Idiopathic pain in or around the shin is often just covered with a blanket term of “shin splints”. I would often separate whether it is true shin splints or “psuedo” shin splints meaning that something else which is not a true case of shin splints is mimicking the pain or simply causing pain in the area.
True shin splints are characterised by pain in the front of the shin running vertically down the tibia and associated trigger points in the surrounding musculature of the Tibialis anterior, Extensor digitorum longus and extensor hallucius longus. The pain generally gets worse with loading and impact activities such as running and walking which will generally get worse as the activity continues. To successfully treat true shin splints there are a few key points to consider about what is actually happening at the shin and why this may have happened.
So the first question to answer is what is actually happening at the shin and causing the pain?
Shin splints in short are tearing of connective tissue and fascia away from the periosteum of the tibia which causes inflammation of the periosteum and the tibia. If left untreated this inflammation can become chronic and in ignored cases has been seen to lead to stress fractures and bone damage. Fascia covers and runs within and around every muscle in the body connecting and becoming a part of every body part in one continuous system. A connective tissue matrix also runs adjacent to the tibial periosteum and connects the muscles of the tibialis anterior and posterior as well as other musculature within the leg. Repeated microtrauma to this site can tear the fascia and connective tissue away from the periosteum and induce an inflammatory response at the site.
Causes of shin splints can be a variety of pinpoints but broadly; Poor mechanical loading of the tissues during impact activities through foot or hip pathologies must be examined through the walking and running gait. Another key factor is a poor training approach or “too much too hard too soon”. Shin splints is a common injury in runners when they begin a new training cycle in which they may be trying to up their times and distances. GAA , Soccer and rugby in a similar fashion when training intensities are upped too quickly or with the combination of hard training and a hardening of the ground on which training is taking place. Most often it is a combination of the two. In order to successfully treat true shin splints the Periosteum, connective tissue, fascia will need to heal the Myofascial trigger points splinting the surrounding musculature to be treated and the tissue loading issues to be corrected to ensure this will not become a repetitive injury. This is a simplified view and I am not going into detail about tissue hardening and scarring which may occur also but with treatment and rehab adherence shin splints pain can dissipate in a couple of weeks.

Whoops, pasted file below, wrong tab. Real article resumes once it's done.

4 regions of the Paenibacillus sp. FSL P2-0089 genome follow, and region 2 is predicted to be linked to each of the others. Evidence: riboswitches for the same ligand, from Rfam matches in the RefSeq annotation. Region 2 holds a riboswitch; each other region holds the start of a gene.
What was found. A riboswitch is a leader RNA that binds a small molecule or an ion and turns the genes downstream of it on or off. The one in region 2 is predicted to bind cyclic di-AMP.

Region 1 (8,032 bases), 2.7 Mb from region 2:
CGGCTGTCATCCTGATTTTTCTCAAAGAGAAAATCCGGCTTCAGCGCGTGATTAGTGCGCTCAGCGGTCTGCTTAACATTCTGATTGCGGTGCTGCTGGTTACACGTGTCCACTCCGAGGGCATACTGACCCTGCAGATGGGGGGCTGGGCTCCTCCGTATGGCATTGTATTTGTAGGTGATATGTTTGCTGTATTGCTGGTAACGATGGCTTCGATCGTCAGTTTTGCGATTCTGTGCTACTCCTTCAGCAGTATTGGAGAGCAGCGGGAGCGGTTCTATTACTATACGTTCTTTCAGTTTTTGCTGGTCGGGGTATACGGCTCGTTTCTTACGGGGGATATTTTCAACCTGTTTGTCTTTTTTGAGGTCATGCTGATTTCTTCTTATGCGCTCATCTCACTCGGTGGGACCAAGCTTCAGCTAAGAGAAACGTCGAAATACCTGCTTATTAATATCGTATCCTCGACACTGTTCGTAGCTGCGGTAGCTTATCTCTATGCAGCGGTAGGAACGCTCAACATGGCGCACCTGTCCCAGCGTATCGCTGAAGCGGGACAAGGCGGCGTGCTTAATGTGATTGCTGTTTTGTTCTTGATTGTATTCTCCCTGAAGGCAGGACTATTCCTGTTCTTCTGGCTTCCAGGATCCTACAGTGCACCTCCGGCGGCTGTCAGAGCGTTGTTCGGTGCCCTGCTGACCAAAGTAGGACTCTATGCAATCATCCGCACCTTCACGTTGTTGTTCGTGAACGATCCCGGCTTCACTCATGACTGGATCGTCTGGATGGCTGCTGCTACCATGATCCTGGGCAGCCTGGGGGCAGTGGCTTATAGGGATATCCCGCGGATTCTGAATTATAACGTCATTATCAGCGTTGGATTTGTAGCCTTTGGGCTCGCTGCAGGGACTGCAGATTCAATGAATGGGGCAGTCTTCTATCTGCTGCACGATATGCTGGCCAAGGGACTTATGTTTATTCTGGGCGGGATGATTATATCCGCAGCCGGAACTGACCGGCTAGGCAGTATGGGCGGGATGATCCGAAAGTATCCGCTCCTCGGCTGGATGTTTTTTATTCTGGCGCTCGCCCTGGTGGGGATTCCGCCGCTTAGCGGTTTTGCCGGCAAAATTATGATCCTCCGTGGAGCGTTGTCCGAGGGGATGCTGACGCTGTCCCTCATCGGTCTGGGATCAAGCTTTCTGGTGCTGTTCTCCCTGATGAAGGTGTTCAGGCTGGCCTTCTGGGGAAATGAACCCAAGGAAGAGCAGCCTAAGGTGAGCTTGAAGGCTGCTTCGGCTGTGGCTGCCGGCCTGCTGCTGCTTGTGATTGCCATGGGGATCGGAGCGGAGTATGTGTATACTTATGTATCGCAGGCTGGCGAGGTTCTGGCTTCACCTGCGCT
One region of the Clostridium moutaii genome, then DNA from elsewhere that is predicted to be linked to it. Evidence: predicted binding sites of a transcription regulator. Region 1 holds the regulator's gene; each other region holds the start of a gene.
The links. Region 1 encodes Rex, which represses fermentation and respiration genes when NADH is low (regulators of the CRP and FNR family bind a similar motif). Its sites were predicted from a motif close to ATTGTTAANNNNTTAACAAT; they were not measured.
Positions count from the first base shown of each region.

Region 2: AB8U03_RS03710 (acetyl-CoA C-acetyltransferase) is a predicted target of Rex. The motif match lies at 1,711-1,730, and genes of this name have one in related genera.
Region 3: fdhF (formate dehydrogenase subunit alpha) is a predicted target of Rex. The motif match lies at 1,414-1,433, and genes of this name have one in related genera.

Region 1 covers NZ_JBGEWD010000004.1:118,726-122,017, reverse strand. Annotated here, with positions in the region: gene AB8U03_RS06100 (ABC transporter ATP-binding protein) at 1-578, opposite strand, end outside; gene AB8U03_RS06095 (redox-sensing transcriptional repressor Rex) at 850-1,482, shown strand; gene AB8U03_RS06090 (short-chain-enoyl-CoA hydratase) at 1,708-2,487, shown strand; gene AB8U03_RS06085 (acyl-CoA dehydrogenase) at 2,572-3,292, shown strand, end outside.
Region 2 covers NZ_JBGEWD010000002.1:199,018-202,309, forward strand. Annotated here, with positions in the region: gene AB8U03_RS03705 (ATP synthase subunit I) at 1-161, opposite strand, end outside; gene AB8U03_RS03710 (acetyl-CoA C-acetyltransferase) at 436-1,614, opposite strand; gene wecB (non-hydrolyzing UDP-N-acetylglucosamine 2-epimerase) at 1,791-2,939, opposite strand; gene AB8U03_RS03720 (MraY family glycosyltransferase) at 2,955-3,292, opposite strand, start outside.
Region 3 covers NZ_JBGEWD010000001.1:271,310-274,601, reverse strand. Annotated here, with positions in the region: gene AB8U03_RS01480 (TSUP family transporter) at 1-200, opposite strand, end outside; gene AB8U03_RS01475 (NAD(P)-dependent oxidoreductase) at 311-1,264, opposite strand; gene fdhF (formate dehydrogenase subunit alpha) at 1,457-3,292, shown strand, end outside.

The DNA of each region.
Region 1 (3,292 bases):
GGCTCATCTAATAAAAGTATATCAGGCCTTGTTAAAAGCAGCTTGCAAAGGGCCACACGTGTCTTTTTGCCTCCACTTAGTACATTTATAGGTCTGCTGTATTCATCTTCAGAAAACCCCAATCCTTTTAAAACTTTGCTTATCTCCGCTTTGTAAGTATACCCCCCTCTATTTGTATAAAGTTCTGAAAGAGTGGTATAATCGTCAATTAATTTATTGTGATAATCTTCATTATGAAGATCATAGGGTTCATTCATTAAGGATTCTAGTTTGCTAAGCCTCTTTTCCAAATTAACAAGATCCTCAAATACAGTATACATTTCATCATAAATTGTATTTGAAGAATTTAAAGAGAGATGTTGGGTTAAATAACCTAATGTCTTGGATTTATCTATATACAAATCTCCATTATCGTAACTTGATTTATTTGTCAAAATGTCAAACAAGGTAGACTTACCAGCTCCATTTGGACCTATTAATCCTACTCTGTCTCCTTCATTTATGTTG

What are the mechanical considerations to explore for shin splints?
Without going into too much detail; foot function and hip function are two great places to start. With over pronation Internal knee rotation and pelvic tilting just a few things to be considered. Flattened arches must also be considered with a view to the restoration of the lower leg fascial springs. Through an accurate history and examination of the deep longitudinal chain we can see if the tension running through the area is coming from higher up the myokinetic chain from the Hamstrings, Musculature of the hip or force transfer through TCL or into the Opposite shoulder.
There being a number of things to consider shin splints is not a long term sentence with careful treatment and rehab.
So now that we've covered what happens during true shin splints;
What are other causes of pain in or around the shin which may be labelled as shin splints?
First and foremost and in a lot of causes chronic tearing of the connective tissue and inflammation of the periosteum will not occur without a great deal of force being driven through the area. Where there is excess tension there are always problems with metabolic pathways leading to energy crisis and myofascial trigger points. Sometimes the Pain in the shins can be from Trigger points in muscles such as Tibialis anterior which runs down the shin sometimes into the big toe, Flexor hallucius longus which can present with more medial calf and soleus related symptoms. Extensor digitorum and hallucius longus which can refer pain into the distal anterior portion of the shin and I have also seen soleus trigger points refer in similar patterns. Tendinous issues from any muscles in the lower leg compartment can cause issues with ankle flexion which can present in pain in the shin. With previous injuries nerves can become adhered to fascia, tendons and muscles and any instance of movement can exacerbate symptoms. Tarsal tunnel related issues from nerve compression through the tarsal tunnel can refer to pain from below the foot above the level of the ankle. And the list goes on. All in all every possibility will be explored.
The take home really is that The causes of many of these injuries are the same meaning that correctional movements and motion restoration will be key to ensure proper function of the limb. To pinpoint the pathology and treat that will just get rid of the pain. I have had multiple different accounts of shin splints diagnosis and it is roughly 50/50 whether it has been true shin splints or a case of referred pain.
If I have shin splints what can I do ?
Firstly I would always advocate to go to a Physiotherapist/physical therapist/ Neuromuscular therapist to discern the cause and treatment protocol to follow. If there are mechanical issues causing the pain they will need to be fixed. If you suspect that your shin splints may be coming from poor training practices; Try slower progressions of training and have a look at your footwear. Our bodies are not machines no matter how much we love to think they are.